Senate set to hold rare Sunday session to decide fate of NSA telephone spying powers
The U.S. Senate is set to convene in a rare Sunday session in a last-ditch attempt to pass legislation to allow U.S. spy agencies to continue to sweep up information on Americans’ telephone calls and other business records.
Failure to pass such legislation would mean that key provisions of the USA Patriot Act would expire and, facing a midnight (0400 GMT Monday) deadline, the National Security Agency would have to shut off a vast surveillance system.
The Patriot Act was signed into law by Republican President George W. Bush after the Sept. 11, 2001 attacks on the United States and parts of it have been renewed under Democratic President Barack Obama.
But with the clock ticking on some sections of the act, efforts to renew them have stalled in the Senate, which also has failed to advance a compromise bill known as the USA Freedom Act that would reform the telephone data program.
Libertarians want the program ended altogether, while security hawks want it extended, unchanged.
The Senate is scheduled to hold a special session to consider the legislation at 4 p.m. EDT (2000 GMT) on Sunday, just as security officials say they have to begin shutting down the NSA program to meet the midnight deadline.
The Freedom Act, which ends the spy agencies’ bulk collection of domestic telephone “metadata” and replaces it with a more targeted system, has already passed the House of Representatives by an overwhelming margin and has Obama’s strong support.
Senator Rand Paul, a libertarian campaigning to become the Republican candidate in next year’s presidential election, has vowed to block any extension of the program, calling it government intrusion on privacy rights.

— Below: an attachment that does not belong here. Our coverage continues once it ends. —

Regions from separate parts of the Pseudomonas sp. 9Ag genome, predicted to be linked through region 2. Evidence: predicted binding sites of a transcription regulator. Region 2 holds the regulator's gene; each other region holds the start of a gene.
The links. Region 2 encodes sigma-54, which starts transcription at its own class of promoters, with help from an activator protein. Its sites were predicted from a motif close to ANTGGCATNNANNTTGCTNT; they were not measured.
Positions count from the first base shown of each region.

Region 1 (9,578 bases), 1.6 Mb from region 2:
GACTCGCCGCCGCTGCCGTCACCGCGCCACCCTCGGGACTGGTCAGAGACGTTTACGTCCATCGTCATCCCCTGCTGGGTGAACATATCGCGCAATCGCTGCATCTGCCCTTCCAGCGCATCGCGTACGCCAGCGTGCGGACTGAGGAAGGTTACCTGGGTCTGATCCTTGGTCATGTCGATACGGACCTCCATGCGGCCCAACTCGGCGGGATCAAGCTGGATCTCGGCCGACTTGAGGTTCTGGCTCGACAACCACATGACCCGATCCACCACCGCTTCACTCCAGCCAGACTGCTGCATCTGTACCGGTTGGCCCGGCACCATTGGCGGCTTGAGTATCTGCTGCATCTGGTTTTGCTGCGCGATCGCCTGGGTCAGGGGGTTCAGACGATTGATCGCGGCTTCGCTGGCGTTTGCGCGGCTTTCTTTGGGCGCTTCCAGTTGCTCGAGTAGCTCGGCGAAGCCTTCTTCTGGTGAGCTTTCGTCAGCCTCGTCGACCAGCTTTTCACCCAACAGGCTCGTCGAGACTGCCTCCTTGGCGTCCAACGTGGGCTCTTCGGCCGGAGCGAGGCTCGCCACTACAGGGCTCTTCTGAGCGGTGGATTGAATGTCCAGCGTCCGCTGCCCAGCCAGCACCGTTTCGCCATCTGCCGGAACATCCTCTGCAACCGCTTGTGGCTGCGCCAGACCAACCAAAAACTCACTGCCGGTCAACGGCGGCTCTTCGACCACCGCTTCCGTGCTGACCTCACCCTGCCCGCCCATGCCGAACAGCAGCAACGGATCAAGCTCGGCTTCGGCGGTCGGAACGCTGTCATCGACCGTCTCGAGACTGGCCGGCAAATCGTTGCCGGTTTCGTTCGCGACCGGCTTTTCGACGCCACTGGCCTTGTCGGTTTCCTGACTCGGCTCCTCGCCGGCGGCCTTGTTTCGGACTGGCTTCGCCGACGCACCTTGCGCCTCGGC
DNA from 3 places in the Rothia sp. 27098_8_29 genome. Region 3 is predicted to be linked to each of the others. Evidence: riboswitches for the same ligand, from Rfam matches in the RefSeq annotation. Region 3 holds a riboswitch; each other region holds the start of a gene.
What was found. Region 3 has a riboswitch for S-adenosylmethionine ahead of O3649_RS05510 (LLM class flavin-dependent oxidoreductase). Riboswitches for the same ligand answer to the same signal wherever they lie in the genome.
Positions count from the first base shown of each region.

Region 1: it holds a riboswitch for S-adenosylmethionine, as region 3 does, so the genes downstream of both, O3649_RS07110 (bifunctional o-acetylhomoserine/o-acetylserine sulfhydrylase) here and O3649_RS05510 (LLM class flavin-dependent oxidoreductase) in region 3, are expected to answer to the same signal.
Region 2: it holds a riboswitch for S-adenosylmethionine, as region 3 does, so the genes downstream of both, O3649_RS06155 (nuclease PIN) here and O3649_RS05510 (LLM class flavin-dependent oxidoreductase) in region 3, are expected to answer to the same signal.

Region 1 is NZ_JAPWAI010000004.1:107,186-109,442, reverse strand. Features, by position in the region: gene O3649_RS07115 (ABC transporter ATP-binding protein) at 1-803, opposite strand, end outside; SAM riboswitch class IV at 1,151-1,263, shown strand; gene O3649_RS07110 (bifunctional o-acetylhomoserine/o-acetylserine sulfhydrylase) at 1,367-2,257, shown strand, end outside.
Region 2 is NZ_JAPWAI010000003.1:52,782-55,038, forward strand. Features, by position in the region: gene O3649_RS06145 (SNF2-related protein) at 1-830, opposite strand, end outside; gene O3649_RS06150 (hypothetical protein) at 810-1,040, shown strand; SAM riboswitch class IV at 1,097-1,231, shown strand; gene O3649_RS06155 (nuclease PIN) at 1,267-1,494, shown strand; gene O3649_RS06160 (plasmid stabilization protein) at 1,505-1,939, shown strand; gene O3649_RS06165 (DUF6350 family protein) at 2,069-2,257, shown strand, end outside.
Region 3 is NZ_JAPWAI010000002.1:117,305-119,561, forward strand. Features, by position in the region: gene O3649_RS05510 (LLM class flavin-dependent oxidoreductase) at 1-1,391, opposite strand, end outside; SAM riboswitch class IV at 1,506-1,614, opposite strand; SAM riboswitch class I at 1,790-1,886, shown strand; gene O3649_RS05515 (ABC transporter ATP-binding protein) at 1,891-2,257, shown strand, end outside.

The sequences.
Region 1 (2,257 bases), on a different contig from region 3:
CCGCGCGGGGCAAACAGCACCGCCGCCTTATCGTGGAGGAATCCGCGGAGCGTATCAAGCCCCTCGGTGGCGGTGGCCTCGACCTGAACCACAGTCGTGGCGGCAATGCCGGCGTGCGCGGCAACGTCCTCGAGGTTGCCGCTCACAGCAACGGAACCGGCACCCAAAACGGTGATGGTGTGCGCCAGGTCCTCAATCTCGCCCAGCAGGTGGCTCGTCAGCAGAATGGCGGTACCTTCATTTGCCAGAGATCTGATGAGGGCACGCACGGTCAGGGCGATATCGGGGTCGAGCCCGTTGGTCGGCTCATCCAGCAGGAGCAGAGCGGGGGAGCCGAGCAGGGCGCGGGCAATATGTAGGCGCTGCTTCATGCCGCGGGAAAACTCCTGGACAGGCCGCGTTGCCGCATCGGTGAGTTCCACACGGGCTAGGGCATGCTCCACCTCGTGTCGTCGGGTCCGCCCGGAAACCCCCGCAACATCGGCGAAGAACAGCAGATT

It is unclear if supporters of the Freedom Act can get the 60 votes needed to move it forward in the 100-member Senate.
A previous attempt on May 23 fell three votes short and the bill’s backers have been pushing hard to sway three more senators.
“I do believe we have the votes,” Republican Senator Mike Lee told CNN’s “State of the Union” program on Sunday. “It’ll happen either tonight or it’ll happen on Wednesday or sometime in between then.”
CIA Director John Brennan, appearing on CBS’s “Face the Nation” program, said data collection was “important to American lives” and that being without them could mean missing warning of a big attack on the United States.
Under the USA Freedom Act, the telephone records would be held by telecommunications companies, not the government, and the NSA would have to query them to look for specific data.
The existence of the NSA program was revealed by former contractor Edward Snowden in 2013, prompting calls for reform.
(Additional reporting by Bill Trott and Warren Strobel; Editing by Frances Kerry and Crispian Balmer)